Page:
By Hugh Lilly
The 42nd annual Auckland International Film Festival starts on July 8th, and although the line-up hasn’t been officially finalised just yet, some great entries have already been confirmed. An impressive restored print of the classic spaghetti western Once Upon a Time in the West will be on display in its full CinemaScope glory.
French-Canadian director Xavier Dolan’s directorial début J’ai tué ma mere is a semi-autobiographical look at a mother-son bond brought to fractious heights by the son’s sexuality. Dolan, who is openly gay, takes the lead role, and the film, while not without its faults—namely a knock-off Philip Glass score and some superfluous imitation-Wong Kar-wai slo-motion tracking shots—is a striking first feature. (Les Amours Imaginaires, Dolan’s privately-financed second film, screened at Cannes this month and looks to be every bit as enthralling, and even more colourful and vivacious than his first.)
American documentarian Frederick Wiseman takes a look backstage at the Paris Opera Ballet in La Danse, and there’s a streak of gangster pictures:
Jacques Audiard (De battre mon cœur s’est arrêté) returns with Un prophète, which won the Grand Prix at Cannes last year and was nominated for the Foreign Oscar—and there’s Animal Kingdom, which stars Guy Pearce and Joel Edgerton and was made by the Australian director David Michôd. The drama, which centers on a family of criminals, looks like an antidote of sorts to the retro-kitsch, trashy quality of things like Underbelly.
Trickery and sneakiness is afoot elsewhere too, with Exit Through the Gift Shop, “the world’s first street-art disaster movie,” lined up for what will surely be eager audiences. The documentary was supposedly directed by the notorious British artist Banksy, though since its première at Sundance, speculation has been rife as to the prankster’s level of involvement—with some arguing he had no part in the film whatsoever…
In the same vein, one-time hipster wünderkind Harmony Korine—who wrote the script for Larry Clark’s Kids at age 21—returns to form with Trash Humpers, which looks to be a brilliant, bizarre study of an absurd world of… well, people who hump garbage bins, as viewed—literally—through the amateurish cloudy lens of a bunch of old camcorders.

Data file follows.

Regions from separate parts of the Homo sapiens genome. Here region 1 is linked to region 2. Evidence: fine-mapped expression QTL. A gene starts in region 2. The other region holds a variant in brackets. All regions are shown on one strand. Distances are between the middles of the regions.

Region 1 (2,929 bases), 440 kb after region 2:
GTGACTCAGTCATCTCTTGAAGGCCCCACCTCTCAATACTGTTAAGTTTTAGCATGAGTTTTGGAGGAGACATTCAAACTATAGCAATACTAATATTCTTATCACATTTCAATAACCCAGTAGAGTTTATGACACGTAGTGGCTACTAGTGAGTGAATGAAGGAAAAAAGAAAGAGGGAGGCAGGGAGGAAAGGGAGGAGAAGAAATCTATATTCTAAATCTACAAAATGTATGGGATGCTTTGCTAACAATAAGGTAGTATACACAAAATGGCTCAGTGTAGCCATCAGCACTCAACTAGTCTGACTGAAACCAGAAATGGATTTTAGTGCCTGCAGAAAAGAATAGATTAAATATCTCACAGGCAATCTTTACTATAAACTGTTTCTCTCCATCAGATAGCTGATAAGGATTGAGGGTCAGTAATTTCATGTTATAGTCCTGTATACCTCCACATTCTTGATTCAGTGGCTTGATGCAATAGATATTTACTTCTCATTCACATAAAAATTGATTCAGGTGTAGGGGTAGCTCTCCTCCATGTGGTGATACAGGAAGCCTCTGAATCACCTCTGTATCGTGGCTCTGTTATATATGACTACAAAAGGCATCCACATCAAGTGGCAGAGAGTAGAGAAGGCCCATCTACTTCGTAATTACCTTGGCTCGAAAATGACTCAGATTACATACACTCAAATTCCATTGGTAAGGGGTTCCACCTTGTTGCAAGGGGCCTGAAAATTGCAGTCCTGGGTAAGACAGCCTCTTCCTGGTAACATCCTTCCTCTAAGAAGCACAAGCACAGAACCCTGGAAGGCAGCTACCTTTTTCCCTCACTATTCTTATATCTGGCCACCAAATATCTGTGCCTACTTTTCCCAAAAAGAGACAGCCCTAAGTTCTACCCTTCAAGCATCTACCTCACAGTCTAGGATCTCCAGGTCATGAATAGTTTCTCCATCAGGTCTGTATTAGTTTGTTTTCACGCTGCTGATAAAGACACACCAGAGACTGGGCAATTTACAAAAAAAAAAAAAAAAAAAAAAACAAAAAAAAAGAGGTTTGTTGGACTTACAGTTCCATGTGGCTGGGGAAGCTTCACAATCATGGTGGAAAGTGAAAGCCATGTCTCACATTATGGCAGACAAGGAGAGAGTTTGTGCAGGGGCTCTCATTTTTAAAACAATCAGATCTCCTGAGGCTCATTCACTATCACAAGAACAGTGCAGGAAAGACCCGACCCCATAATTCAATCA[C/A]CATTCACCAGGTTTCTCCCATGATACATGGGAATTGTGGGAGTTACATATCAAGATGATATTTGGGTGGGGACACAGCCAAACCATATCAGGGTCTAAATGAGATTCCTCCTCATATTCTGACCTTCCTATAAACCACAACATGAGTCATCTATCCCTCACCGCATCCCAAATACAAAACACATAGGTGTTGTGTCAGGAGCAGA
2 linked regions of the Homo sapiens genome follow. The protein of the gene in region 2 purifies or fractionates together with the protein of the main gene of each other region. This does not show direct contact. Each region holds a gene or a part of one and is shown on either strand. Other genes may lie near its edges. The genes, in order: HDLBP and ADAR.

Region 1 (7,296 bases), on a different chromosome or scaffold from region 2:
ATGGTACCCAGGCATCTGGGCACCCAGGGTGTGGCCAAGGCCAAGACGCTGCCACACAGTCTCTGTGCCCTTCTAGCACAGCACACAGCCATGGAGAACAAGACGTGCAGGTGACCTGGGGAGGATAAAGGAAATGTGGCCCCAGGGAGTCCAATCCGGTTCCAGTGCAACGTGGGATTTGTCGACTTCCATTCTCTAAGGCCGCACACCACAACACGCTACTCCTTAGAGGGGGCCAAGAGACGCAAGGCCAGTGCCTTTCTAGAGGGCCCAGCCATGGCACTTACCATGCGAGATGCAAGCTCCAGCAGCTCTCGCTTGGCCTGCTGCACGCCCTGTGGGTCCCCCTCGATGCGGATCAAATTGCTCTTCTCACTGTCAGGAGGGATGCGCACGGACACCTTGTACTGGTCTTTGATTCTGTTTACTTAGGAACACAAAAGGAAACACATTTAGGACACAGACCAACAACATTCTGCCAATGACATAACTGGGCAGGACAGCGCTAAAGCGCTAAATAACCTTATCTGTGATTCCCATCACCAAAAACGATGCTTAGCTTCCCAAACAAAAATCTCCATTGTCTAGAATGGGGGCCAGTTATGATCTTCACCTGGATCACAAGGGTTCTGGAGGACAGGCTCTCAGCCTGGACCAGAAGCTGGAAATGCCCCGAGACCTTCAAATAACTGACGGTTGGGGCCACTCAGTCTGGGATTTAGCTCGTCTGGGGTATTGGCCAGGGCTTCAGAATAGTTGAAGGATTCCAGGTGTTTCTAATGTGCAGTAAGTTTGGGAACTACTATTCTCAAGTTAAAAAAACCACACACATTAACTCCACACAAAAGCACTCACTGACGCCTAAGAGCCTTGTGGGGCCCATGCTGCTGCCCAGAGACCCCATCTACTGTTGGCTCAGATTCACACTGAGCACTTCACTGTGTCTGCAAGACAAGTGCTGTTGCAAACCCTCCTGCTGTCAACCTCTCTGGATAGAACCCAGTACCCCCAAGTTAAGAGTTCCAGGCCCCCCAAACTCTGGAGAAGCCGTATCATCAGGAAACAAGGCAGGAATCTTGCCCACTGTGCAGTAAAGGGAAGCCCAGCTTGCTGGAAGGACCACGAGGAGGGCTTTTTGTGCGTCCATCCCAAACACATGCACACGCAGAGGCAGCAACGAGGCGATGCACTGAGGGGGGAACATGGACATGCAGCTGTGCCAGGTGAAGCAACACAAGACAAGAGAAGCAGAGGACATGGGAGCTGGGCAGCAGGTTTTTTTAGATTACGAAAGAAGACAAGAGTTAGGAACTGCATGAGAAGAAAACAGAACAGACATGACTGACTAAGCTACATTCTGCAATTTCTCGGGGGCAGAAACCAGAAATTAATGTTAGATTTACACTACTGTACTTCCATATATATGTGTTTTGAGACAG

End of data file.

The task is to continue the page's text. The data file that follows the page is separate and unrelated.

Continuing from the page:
Another prodigal artist, the New York painter Jean-Michel Basquiat, who died at age 27 of a heroin overdose, is profiled in a documentary by Tamra Davis. Jean-Michel Basquiat: the Radiant Child is composed of interview footage shot by Davis—a music-video and TV director and a contemporary of Basquiat’s—in 1986, just two years before his death.
Secrets of the Tribe, by Brazilian director José Padilha, is a shocking exposé centred on the life and work of Napoleon Chagnon, the only cultural anthropologist to have ever been accused of genocide. In the 1960s and ’70s, Chagnon led a group of ethnographic expeditions that set out to live among and record data on the Ya̧nomamö Indians, an indigenous tribal group who have lived for thousands of years between what is now Venezuela and Brazil, in the heart of the Amazon.
With the filmmaker Timothy Asch, Chagnon made several influential film-studies of the various primitive Ya̧nomamö communities, a great many of whom had never before had contact with the outside world and so had social customs and behaviour that the researchers found fascinating, to say the least.
Throughout the film—which is largely composed of talking heads, archival footage, and excerpts from anthropological reels—accusations fly: that Chagnon and others instigated a measles epidemic in the Ya̧nomamö that may have lead to hundreds of deaths due to a lack of medicines, and that the epidemic was somehow designed to test the effects of radiation stress from the fallout of nuclear warheads; that Jacques Lizot—an anthropologist sent with the blessing of the late Claude Lévi-Strauss, one of the most highly-respected French academics and thinkers of the 20th Century—engaged in extensive acts of sexual abuse, including paedophilia, within the communities he was entrusted to study; and that Kenneth Good, an American academic, married a then 13-year-old Ya̧nomamö girl, had children by her and bought her back to the States as a grown woman in order to further his professional career. One of the most shocking, revelatory documentaries in the last ten years, this simply has to be seen to be believed.
Other documentaries lined up so far include two New Zealand-oriented ones: Briar March’s Te Henua e Noho (There Once Was an Island), about the encroachment of climate change and its effects on those living on the tiny island of Takuu in the South Pacific, and Clive Neeson’s Last Paradise, in which the director chronicles his three-decades-long passion of filming adventure sports around the country.